Edward H. Levi Distinguished Service Professor of Law at the University of Chicago
As the clock runs down toward the witching hour on August 2, I see three possible solutions to the crisis. First, the Republicans and Democrats in Congress can agree on a compromise plan that raises the debt ceiling for a reasonable period of time and deals with at least some of the issues of spending cuts and new revenues that have thus far so furiously divided the parties. I suppose this is still possible, but it seems unlikely.
Second, the Republicans and Democrats in Congress can agree to increase the debt ceiling for a reasonable period of time without addressing any of the bitterly divisive spending and revenue issues. This is pretty much what has always happened in the past. Congress has separated the debt ceiling issue from the more difficult and more contentious issues of taxing and spending. At this point, that might be the best solution, but it too seems unlikely because of Republican intransigence.
Third, Congress can remain paralyzed and simply do nothing. If they follow that approach, which now seems likely, the current debt ceiling will remain in place and as of August 2 the government will not be able to borrow any more money and thus will no longer be able to pay its bills -- for the first time in American history. What happens then?
The most obvious outcome is that for as long as that state of affairs exists, the president will have to decide which bills to pay and which to ignore. In other words, the president would have to decide whether to suspend Medicare payments, cancel Social Security payments, withhold the salaries of government employees (including the military), default on our debt obligations, etc. With each passing day, the spending cuts would need to be deeper and deeper.
Some people have argued that, even if Congress does not raise the debt ceiling, these cuts and non-payments don't have to happen, because the president can ignore Congress' action and just keep on borrowing to pay the nation's bills. Some have argued that a little-noticed provision in section 4 of the Fourteenth Amendment authorizes precisely this course of action. This provision states: "The validity of the public debt of the United States, authorized by law, including debts incurred for payment of pensions and bounties for services in suppressing insurrection or rebellion, shall not be questioned."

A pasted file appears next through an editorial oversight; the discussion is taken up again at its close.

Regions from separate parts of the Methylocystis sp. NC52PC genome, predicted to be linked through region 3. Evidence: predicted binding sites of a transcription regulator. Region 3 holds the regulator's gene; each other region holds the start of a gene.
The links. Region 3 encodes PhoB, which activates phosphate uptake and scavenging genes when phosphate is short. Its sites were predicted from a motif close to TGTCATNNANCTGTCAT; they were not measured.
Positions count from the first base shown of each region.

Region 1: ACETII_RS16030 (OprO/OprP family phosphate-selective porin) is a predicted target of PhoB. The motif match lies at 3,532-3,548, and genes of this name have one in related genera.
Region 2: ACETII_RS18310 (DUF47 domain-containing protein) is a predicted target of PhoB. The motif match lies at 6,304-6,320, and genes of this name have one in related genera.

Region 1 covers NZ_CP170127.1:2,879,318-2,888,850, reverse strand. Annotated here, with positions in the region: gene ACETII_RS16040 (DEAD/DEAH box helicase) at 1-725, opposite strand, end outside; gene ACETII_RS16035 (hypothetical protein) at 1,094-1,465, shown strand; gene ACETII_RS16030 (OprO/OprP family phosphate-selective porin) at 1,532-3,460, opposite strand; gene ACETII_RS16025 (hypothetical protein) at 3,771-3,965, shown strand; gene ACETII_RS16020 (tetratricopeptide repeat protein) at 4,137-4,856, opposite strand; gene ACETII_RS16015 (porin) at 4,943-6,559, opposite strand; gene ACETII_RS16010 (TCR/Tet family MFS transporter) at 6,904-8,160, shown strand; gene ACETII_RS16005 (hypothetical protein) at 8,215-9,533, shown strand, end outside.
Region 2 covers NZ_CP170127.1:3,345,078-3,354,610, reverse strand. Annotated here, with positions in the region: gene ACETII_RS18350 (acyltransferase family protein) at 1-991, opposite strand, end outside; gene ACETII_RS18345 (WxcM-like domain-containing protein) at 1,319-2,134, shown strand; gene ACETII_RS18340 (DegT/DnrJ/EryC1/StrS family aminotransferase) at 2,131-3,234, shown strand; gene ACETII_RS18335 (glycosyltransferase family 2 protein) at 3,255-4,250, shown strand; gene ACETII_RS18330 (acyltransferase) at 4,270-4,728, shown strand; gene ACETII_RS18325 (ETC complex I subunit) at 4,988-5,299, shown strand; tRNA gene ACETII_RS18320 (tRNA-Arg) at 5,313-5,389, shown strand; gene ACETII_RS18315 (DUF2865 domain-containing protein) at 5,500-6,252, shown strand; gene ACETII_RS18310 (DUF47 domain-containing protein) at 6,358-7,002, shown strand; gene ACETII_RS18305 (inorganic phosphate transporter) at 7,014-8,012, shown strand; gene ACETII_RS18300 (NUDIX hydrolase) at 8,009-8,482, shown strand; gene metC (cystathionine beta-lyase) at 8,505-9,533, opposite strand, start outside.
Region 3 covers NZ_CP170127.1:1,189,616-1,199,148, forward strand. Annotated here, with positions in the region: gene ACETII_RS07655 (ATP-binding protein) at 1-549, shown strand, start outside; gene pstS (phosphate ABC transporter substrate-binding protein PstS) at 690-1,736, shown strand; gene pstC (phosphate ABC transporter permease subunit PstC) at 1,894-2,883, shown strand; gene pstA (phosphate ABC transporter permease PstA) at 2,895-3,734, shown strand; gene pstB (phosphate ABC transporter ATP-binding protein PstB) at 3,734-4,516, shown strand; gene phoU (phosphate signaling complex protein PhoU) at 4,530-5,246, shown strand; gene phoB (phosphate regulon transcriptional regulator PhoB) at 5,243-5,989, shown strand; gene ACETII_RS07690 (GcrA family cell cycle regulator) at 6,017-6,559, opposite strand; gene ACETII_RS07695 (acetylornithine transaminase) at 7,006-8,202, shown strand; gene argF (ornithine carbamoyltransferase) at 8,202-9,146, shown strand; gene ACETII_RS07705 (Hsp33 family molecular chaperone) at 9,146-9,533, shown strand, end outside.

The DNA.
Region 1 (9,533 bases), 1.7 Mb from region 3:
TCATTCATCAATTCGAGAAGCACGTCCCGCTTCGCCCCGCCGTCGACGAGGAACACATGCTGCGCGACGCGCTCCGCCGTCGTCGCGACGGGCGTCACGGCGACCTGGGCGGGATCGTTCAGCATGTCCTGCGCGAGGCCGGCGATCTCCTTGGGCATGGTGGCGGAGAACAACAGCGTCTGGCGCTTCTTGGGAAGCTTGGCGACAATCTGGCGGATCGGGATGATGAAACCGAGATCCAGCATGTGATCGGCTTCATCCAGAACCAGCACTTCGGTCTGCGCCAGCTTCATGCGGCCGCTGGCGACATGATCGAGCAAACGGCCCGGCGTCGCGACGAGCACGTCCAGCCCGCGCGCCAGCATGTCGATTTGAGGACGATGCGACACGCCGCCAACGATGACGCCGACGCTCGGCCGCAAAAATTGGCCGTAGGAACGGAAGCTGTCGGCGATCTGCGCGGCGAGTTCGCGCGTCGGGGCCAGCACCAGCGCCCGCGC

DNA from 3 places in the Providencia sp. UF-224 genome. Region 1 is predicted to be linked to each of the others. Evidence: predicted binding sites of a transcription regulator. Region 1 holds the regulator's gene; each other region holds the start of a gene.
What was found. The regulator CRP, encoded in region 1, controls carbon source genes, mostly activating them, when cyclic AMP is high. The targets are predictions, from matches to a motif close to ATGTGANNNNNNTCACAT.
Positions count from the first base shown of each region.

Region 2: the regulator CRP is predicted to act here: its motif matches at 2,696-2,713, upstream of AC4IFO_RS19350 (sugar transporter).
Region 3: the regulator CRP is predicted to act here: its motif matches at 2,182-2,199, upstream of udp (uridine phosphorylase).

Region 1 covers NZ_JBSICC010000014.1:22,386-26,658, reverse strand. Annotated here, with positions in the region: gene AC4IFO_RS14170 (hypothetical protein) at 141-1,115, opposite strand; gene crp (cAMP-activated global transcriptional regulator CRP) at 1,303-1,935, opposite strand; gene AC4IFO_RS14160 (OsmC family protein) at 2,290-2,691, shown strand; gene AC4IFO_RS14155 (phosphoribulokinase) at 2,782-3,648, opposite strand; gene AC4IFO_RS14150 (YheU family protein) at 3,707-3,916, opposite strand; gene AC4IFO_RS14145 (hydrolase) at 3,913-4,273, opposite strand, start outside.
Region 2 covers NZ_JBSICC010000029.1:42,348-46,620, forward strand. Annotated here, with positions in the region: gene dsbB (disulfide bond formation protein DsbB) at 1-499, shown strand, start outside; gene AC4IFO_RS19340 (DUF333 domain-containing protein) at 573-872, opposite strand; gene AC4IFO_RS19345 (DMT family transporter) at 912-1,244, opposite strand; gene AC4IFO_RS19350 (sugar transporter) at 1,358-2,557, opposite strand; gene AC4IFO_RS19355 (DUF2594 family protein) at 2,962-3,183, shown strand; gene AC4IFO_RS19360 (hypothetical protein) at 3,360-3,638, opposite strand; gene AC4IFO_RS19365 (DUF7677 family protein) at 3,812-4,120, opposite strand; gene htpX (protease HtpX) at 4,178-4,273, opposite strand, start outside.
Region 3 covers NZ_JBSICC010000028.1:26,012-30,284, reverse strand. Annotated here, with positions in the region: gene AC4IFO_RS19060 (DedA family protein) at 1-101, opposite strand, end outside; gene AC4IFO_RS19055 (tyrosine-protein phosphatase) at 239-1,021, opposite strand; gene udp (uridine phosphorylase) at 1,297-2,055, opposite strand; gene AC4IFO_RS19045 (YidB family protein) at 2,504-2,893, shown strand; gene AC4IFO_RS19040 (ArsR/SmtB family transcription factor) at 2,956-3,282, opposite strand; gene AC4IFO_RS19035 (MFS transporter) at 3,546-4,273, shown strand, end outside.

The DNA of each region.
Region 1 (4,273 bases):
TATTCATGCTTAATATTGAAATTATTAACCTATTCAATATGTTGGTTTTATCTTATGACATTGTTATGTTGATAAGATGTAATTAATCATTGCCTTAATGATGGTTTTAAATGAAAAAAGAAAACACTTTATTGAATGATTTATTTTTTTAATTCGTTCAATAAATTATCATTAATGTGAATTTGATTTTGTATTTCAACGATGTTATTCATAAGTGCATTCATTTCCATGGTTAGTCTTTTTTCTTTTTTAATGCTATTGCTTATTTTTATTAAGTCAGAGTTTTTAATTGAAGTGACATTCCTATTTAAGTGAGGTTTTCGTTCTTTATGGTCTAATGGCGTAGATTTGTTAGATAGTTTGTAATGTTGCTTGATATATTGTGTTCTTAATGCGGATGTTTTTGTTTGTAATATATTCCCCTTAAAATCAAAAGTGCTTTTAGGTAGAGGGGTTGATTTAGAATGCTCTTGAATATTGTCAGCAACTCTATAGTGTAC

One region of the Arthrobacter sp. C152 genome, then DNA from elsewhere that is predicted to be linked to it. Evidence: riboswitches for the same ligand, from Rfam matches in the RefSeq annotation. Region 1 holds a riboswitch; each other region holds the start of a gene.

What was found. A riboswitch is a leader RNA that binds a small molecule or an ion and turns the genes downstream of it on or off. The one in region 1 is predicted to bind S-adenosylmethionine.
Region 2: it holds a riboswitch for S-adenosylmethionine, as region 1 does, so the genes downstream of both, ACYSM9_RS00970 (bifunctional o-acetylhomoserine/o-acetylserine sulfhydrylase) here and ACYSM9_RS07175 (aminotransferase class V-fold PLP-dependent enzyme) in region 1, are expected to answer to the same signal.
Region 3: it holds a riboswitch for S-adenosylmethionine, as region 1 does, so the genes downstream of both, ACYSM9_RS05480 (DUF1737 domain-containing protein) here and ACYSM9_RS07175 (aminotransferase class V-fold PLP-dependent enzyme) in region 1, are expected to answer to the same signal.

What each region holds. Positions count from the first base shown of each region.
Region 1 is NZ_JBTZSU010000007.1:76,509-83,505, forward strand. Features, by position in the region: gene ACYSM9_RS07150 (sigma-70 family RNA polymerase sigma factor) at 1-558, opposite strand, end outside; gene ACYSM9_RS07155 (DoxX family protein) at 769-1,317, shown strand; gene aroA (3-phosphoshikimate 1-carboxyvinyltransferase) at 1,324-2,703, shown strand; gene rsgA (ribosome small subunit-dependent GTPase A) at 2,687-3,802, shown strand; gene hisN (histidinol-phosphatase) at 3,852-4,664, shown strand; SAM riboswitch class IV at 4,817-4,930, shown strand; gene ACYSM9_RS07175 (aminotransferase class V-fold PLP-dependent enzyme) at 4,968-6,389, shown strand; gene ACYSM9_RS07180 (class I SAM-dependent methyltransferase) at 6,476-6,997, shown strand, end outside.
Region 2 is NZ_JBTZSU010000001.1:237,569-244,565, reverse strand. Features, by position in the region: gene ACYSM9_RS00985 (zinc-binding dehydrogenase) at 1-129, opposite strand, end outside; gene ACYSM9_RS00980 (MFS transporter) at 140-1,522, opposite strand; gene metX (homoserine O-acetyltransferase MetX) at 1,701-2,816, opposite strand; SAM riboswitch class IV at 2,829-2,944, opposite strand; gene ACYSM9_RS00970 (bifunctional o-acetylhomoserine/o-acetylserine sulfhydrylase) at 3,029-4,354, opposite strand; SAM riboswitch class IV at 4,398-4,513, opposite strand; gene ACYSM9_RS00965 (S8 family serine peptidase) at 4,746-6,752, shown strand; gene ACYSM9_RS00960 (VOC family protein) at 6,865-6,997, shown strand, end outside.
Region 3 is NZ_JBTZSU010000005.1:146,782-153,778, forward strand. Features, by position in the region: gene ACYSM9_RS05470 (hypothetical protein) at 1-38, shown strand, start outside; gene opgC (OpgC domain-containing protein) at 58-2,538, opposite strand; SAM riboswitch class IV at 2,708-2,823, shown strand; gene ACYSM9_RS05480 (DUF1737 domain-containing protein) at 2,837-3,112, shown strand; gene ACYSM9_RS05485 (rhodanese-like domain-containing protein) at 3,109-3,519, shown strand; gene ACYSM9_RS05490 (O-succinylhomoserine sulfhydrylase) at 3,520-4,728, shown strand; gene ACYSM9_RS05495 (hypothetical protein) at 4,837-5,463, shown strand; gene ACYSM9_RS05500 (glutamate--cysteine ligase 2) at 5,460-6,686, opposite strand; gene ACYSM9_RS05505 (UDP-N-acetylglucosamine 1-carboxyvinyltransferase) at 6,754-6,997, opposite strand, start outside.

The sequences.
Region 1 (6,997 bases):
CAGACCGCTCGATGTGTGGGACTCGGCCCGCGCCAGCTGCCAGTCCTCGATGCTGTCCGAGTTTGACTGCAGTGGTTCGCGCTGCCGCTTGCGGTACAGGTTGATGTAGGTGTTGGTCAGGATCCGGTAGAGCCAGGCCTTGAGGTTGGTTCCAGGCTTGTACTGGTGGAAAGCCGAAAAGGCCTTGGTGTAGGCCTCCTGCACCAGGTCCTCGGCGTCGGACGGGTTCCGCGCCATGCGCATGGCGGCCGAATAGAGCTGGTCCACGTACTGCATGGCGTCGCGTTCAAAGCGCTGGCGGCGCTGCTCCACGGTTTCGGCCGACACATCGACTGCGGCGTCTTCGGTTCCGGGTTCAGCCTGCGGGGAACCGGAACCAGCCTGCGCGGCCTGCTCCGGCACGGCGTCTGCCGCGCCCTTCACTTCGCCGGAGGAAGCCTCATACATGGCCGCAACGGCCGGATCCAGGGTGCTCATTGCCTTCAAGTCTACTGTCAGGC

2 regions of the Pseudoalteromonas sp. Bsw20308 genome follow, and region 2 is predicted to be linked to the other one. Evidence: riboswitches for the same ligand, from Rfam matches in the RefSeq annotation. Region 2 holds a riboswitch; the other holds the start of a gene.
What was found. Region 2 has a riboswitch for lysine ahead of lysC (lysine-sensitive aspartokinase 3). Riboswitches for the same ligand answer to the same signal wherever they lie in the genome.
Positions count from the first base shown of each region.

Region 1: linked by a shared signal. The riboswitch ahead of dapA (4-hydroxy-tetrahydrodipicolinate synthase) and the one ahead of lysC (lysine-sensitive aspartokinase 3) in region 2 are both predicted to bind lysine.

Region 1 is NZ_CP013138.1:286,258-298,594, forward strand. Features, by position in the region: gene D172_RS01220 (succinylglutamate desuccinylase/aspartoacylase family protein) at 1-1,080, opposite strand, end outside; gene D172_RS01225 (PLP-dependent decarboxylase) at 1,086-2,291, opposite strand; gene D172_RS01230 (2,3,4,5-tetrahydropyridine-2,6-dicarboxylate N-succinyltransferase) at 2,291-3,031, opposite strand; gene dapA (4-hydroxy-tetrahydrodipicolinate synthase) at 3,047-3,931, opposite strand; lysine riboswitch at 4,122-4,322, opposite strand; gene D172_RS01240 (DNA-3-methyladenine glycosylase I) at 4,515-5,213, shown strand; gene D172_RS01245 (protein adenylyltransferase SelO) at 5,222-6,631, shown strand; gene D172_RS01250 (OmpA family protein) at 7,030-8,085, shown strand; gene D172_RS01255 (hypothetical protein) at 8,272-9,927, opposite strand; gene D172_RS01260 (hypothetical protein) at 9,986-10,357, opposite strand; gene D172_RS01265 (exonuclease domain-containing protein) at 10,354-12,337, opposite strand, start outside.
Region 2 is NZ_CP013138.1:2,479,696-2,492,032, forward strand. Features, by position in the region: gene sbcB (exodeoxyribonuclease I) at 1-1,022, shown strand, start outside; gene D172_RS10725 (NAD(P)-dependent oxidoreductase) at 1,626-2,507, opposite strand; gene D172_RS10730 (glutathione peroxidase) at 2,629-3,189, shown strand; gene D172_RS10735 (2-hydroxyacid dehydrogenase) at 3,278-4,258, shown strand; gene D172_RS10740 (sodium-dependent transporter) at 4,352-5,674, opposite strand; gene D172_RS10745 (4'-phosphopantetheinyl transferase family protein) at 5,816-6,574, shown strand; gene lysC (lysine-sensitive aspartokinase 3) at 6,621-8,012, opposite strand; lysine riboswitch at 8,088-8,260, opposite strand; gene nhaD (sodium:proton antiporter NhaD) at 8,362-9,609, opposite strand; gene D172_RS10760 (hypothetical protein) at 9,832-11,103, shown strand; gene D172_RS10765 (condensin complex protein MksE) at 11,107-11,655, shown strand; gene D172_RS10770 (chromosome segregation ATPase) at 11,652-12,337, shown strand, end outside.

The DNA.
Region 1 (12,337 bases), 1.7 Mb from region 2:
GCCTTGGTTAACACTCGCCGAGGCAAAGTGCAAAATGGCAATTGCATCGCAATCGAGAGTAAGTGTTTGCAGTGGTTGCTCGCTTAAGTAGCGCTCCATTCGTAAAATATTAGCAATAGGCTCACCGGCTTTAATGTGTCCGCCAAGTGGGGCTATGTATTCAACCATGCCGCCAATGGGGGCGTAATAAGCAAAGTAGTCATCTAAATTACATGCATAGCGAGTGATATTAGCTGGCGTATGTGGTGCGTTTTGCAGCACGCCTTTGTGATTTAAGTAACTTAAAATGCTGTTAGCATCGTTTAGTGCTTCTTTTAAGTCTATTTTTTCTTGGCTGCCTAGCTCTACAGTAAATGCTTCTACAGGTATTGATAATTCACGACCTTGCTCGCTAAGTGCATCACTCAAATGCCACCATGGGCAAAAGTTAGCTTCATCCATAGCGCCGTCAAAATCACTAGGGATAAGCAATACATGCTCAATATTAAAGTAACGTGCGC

This provision of the Fourteenth Amendment, which was enacted shortly after the Civil War, was intended, in part, to prevent the former Confederate states, when they resumed their positions in Congress, from attempting to cause the federal government to renege on the debts the Union incurred to put down the "rebellion." A careful reading of the text, however, reveals that the provision goes well beyond that. It does not say that the validity of the public debt incurred to put down the rebellion "shall not be questioned," but that the public debt more generally "shall not be questioned," citing the Civil War issue as merely an illustration.
So, what is the relevance of section 4 to the current crisis? What it seems to say is that the government must honor all public debt "authorized by law." This suggests that non-payment of our existing debt is not a constitutionally-permissible option for the president. As a result, in making spending cuts beginning on August 2, the President apparently cannot constitutionally decide not to pay our outstanding debt. Rather, all of the cuts must come from ongoing expenditures. This would, of course, dramatically magnify the impact of the crisis on government programs, services and operations.